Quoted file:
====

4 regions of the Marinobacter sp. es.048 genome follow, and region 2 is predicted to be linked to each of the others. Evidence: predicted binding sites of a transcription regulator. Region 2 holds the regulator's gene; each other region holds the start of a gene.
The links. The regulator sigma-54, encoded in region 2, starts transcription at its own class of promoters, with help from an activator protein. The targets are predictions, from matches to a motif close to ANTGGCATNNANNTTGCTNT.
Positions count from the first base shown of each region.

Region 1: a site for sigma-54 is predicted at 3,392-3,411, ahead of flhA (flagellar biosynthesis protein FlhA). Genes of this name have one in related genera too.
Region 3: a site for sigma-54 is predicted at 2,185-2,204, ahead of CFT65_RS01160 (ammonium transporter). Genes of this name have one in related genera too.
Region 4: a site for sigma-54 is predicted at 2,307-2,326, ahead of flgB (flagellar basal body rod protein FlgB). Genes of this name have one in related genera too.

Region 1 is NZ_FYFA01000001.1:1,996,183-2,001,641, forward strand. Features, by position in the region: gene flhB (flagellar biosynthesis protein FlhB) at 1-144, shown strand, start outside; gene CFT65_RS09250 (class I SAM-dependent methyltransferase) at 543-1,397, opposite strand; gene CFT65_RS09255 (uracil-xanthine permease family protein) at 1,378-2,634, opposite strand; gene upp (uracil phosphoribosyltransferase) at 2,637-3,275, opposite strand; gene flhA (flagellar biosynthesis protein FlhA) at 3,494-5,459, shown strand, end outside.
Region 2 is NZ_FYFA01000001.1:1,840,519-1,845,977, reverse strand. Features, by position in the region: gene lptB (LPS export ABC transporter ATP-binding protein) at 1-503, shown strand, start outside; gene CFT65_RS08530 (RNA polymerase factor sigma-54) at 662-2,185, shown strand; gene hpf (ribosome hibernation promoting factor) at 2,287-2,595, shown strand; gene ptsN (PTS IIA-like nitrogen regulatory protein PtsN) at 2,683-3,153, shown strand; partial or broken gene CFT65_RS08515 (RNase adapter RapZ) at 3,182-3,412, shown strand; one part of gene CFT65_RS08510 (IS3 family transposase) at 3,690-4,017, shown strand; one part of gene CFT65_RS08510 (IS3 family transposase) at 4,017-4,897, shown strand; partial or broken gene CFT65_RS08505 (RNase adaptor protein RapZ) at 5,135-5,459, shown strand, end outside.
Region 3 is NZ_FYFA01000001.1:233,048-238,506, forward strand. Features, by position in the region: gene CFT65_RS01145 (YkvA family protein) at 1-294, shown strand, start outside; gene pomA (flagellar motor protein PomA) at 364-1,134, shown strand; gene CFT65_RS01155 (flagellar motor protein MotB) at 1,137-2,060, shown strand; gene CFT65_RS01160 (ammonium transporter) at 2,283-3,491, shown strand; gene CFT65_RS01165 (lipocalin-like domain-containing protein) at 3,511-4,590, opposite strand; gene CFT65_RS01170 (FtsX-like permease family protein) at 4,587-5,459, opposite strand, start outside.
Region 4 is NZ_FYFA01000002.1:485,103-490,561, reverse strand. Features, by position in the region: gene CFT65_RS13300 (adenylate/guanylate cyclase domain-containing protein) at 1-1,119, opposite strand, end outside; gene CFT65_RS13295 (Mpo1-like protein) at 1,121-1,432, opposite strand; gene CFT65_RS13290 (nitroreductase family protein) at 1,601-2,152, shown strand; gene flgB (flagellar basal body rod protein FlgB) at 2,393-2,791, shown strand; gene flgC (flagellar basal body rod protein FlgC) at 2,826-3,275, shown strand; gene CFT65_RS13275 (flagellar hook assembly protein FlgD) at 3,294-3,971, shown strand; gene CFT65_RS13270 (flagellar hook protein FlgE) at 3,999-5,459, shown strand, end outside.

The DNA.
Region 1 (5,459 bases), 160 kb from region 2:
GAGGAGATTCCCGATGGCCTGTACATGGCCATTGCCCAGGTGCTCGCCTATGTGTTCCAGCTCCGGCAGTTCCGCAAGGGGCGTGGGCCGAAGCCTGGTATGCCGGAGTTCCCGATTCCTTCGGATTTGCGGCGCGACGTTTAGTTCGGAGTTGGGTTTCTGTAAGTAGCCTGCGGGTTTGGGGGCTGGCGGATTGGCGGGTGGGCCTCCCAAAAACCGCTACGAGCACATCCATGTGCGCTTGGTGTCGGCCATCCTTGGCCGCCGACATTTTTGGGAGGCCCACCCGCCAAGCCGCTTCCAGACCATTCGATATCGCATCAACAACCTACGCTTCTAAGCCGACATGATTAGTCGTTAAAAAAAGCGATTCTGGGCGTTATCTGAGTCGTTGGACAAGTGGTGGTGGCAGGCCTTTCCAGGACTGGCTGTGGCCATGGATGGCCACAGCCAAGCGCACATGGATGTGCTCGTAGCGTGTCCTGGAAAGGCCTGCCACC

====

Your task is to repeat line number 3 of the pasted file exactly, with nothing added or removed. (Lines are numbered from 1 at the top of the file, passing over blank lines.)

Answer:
Positions count from the first base shown of each region.